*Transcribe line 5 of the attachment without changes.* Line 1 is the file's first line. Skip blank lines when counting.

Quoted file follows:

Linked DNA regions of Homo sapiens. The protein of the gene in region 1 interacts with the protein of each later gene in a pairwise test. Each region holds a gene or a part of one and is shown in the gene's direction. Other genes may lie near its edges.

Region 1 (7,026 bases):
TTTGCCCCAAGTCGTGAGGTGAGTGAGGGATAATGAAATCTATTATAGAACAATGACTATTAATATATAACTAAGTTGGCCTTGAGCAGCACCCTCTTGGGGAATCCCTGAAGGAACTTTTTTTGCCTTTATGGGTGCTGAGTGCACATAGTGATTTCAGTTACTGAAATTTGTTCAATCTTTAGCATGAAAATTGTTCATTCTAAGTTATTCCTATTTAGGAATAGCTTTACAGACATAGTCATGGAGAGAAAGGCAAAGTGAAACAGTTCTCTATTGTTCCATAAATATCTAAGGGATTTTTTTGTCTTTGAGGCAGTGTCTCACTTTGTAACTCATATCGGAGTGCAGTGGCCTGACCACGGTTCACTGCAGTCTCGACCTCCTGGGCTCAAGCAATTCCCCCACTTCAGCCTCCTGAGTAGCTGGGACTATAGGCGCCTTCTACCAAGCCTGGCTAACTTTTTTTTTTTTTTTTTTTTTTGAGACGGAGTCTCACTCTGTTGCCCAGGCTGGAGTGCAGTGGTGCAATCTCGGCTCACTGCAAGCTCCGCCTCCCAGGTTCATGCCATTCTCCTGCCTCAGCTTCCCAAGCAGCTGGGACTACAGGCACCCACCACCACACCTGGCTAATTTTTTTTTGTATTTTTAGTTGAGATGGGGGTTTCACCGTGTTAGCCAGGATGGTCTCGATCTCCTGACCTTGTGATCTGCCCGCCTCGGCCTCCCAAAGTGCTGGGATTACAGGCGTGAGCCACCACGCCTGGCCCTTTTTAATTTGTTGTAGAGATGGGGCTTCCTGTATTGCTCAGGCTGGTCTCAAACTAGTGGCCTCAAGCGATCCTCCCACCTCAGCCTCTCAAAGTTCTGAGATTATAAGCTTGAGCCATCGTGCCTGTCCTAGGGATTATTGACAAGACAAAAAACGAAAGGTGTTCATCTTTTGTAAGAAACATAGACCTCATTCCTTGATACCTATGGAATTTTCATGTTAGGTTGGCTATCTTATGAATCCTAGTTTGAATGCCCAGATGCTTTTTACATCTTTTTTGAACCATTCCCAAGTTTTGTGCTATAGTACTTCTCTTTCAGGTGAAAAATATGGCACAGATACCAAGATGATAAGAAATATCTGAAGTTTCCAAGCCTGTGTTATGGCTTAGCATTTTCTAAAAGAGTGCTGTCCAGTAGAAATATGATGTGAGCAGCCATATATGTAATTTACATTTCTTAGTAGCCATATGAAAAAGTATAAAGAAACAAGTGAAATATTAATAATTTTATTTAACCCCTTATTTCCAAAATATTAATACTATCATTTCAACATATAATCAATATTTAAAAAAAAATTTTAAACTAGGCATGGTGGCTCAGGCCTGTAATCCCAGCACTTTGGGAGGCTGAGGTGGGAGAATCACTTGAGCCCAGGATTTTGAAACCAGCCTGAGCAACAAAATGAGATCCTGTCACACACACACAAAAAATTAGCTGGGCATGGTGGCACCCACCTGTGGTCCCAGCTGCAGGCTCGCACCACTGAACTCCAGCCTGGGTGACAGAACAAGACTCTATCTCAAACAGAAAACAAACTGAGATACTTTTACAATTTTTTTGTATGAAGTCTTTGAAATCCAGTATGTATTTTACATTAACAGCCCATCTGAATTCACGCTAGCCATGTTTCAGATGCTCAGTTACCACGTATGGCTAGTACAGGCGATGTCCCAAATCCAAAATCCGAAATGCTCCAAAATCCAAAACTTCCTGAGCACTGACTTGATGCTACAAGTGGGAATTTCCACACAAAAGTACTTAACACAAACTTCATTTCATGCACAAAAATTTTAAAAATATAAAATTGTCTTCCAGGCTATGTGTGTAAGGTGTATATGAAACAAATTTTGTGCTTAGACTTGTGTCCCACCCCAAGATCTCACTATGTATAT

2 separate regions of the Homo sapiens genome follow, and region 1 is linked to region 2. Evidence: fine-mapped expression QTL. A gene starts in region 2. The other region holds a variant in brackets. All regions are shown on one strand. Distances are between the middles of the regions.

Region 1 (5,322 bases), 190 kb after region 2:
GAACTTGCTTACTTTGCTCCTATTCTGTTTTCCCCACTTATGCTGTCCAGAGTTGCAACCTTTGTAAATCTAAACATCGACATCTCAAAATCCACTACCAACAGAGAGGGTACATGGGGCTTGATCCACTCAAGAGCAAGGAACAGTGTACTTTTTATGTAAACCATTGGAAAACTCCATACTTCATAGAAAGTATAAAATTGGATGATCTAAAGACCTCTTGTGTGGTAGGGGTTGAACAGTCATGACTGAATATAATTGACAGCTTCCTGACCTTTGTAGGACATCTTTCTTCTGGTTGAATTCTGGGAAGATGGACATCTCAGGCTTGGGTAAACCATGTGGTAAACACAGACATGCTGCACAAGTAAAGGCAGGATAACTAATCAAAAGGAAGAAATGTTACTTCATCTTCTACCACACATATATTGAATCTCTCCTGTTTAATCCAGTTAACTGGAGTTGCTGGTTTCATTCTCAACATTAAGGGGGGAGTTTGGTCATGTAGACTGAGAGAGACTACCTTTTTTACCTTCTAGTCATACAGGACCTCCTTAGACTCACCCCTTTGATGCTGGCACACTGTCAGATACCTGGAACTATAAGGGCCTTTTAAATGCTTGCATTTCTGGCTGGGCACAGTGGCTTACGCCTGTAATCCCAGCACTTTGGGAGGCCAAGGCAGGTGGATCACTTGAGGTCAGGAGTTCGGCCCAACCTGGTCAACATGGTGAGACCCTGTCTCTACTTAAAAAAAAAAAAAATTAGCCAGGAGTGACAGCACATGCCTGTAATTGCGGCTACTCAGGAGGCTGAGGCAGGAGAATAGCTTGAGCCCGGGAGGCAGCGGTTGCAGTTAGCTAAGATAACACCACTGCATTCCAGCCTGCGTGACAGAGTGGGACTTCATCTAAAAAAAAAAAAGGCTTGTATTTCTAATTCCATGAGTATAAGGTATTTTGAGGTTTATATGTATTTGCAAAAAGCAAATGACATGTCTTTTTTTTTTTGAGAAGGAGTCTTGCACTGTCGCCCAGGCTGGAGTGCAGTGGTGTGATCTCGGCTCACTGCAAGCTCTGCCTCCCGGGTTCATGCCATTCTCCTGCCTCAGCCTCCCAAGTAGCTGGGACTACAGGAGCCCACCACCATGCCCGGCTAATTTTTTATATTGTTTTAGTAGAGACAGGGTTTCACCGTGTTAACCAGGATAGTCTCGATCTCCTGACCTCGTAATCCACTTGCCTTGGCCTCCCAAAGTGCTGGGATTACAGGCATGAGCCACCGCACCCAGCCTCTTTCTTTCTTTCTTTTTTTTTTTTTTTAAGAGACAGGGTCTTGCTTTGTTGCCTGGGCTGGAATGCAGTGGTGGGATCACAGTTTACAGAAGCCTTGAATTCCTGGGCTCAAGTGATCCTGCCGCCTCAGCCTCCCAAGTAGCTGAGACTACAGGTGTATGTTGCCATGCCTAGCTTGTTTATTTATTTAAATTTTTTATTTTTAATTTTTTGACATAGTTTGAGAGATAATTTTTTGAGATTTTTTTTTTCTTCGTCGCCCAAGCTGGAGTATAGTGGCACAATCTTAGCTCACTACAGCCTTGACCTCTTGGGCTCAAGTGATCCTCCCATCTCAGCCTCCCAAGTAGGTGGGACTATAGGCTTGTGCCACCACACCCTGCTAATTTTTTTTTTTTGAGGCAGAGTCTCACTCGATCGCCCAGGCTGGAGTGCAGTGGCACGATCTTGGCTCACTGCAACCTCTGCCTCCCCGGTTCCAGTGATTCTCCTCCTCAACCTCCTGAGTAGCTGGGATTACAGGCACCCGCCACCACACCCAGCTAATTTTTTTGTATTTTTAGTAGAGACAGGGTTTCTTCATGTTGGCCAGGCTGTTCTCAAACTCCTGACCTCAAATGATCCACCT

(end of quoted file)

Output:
Region 1 (5,322 bases), 190 kb after region 2: